MARLBORO – Ah, the measuring stick.
It’s used to track progress. It’s the constant, and an object people use it to determine, well, how they measure up. With steady growth comes excitement and an eagerness to gauge.
But through it all, the measuring stick plays one role, with a simple duty: Continue to stand tall.
“We didn’t give any more hype to the game beyond it being the opening game,” Marlboro football coach Rich Ward said. “Some other people gave hype to the game, but we didn’t.”
Other people could mean the fans and, very likely, the media. For all beyond the walls of that Iron Dukes locker room, this game was hyped. As it should have been. It was the ballyhooed Friday night matchup — a season opener pitting the old standard against upstart Spackenkill High School.
And Marlboro, once again, stood tall. Sam Mongelli racked up 391 total yards and scored twice, leading the Iron Dukes in a 46-28 win over visiting Spackenkill.
Naturally, Marlboro downplayed the significance of the win. From the winners of five consecutive Section 9 Class B championships, we wouldn’t expect a September victory to be celebrated… outwardly.
But deep down, they know. There had to have been some satisfaction in making an early statement, beating the team that some thought, maybe, could nudge them off their perch. As gratifying for Marlboro, too, was the emergence of players who could become the program’s new stalwarts — Mongelli, John Perugino and Billy Williamson among them.
“Props to them, they’re a great team,” Perugino, a running back, said of the Spartans. “But we did what we had to do and came out with the win.”
That quote, and the game itself, roughly translate to: Close, but not quite.
The Iron Dukes beat Spackenkill, 42-12, last September. So this contest was indicative of the progress the Spartans have made. But it also served as a reminder that Marlboro has not fallen off.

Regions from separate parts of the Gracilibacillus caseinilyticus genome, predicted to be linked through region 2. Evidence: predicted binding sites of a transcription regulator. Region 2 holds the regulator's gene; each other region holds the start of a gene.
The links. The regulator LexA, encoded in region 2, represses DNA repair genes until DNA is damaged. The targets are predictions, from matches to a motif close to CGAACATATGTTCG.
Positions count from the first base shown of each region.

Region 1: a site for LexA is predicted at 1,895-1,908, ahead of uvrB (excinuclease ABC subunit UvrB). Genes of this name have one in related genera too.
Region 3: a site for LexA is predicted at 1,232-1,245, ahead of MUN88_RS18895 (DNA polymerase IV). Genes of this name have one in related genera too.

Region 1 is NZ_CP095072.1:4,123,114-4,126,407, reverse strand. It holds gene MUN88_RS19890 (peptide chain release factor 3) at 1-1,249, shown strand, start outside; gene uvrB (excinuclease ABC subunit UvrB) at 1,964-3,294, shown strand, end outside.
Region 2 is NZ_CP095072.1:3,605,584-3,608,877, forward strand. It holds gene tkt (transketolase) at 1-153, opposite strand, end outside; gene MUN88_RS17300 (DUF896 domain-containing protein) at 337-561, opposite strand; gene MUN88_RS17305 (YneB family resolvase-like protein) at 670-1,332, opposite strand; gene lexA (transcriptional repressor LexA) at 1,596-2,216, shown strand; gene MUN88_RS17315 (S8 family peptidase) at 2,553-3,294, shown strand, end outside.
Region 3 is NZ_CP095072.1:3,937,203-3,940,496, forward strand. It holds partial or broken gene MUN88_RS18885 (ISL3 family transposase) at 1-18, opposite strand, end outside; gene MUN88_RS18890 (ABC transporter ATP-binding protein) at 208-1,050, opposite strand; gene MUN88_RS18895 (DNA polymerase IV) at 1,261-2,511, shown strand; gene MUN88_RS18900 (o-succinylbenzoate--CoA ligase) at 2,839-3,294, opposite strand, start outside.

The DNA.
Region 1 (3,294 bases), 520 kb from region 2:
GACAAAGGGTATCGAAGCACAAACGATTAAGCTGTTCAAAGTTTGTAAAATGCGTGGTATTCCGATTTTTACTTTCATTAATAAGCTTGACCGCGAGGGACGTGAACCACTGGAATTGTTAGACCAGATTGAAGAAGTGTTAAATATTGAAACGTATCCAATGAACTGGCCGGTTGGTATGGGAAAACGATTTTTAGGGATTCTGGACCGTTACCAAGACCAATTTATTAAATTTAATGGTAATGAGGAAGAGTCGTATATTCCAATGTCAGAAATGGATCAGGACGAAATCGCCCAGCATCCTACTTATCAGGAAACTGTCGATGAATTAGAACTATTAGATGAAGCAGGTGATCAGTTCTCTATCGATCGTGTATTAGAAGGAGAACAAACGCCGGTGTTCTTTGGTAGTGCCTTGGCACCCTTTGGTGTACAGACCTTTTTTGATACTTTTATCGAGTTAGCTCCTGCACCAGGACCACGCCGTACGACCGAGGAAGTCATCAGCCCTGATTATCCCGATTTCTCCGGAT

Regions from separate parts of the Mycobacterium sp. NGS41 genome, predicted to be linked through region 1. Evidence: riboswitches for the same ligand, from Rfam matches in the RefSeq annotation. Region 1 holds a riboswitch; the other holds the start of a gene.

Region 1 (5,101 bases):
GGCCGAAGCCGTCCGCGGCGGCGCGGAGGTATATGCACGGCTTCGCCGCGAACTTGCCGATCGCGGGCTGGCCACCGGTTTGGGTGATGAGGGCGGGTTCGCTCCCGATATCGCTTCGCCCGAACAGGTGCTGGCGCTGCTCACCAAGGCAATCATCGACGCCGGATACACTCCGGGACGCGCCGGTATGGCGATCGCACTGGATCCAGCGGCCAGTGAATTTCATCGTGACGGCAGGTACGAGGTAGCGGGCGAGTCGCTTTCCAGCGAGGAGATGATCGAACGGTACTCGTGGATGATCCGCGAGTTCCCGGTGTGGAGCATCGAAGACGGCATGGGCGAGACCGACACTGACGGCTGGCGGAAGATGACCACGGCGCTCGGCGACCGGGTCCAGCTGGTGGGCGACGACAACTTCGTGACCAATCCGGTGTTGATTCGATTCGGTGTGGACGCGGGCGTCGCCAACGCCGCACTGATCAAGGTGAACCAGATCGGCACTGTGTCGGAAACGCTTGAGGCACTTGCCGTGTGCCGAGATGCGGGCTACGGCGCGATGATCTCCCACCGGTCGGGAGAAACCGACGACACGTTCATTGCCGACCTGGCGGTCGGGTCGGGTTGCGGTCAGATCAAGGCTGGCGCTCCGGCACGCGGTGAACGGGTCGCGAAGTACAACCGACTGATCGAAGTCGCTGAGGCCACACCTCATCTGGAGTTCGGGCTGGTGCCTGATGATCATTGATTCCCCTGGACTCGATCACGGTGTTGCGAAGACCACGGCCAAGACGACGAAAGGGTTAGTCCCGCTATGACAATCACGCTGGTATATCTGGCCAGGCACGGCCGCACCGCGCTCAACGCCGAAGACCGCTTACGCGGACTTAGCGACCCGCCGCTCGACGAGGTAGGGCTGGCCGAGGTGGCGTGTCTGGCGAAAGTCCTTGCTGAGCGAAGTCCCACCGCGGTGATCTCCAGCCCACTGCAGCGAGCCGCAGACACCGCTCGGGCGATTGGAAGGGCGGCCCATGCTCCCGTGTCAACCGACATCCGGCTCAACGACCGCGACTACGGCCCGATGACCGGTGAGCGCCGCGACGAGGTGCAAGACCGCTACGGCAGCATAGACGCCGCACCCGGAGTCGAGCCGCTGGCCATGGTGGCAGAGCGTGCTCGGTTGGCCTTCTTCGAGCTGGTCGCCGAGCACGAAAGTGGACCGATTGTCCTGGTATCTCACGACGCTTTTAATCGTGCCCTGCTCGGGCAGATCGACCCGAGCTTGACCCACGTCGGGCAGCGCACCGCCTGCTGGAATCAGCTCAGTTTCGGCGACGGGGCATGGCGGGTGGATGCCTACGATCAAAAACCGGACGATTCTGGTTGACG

The Spartans controlled much of the first half and showed the explosiveness that has made them a contender and made possible the thought of them challenging Marlboro. In fact, Spackenkill took a 28-27 lead into halftime. But that, obviously, changed in the second half.
“We’ve got some young guys out there and we blew coverage a couple times,” Ward said of Spackenkill’s big plays. “But they woke up real quick.”
Marlboro’s defense forced two turnovers en route to shutting out the Spartans in the second half, and its offensive line opened holes and created cut-back lanes for the runners.
Perugino ran for 75 yards and two touchdowns and had three receptions for 115 yards (including a 65-yard touchdown on a go route in the first quarter). Williamson rushed for 60 yards and powered in for three touchdowns.
Mongelli, a sophomore in his first start, completed 5 of 8 passes for 135 yards and a touchdown, and ran for 256 yards and a score on 28 carries. He also booted four extra points, succeeding his older brother Nick as the Dukes’ kicker and punter.
“Our team pulled through and our offensive line did great,” Mongelli said. “We adjusted to what the defense was doing and it worked.”
Williamson burrowed in from a yard out to give Marlboro a 33-28 lead with 8:11 left in the third quarter. Perugino’s 3-yard touchdown run with five seconds left in the second quarter had pulled them within 28-27.
The Spartans mounted a solid drive and reached the 10 late in the third quarter, but John Perugino, at cornerback, snagged an interception on a deflected pass with 4:08 left.
Spackenkill had another chance midway through the fourth, but star running back Dhyquem Lewinson was stopped on a fourth-and-2 run. Perugino’s spinning, twisting 9-yard touchdown run made it 40-28 with 4:33 remaining.
Camron Abalos tossed three touchdowns and ran for another, and Kabongo Barry and Joe Arcuri each caught touchdowns for Spackenkill. Barry’s 71-yard score gave the Spartans a 28-21 lead in the second quarter.
Lewinson, sans a few impressive runs, was contained. He did appear somewhat hobbled in the second half and his workload was reduced. The sophomore did catch a 66-yard touchdown in the first quarter to tie the score at 14, juking and outrunning the pursuit to turn a short swing pass into a big play.
“He’s a truck,” Perugino said of Lewinson. “I’ve never played against anybody like him. It was tough to stop him, but we did everything we could.”
Marlboro reacted more quickly to the outside runs and the defense flowed to the perimeter, cutting off the edge. Linebacker Zach Atkins had 10 tackles and a fumble recovery, and Vin Ferri recovered a fumble.
“My favorite moment was when the clock (expired),” Ward said wryly. “I don’t show a lot of emotion.”
Or buy into hype, apparently.
Stephen Haynes: email@example.com, 845-437-4826, Twitter: @StephenHaynes4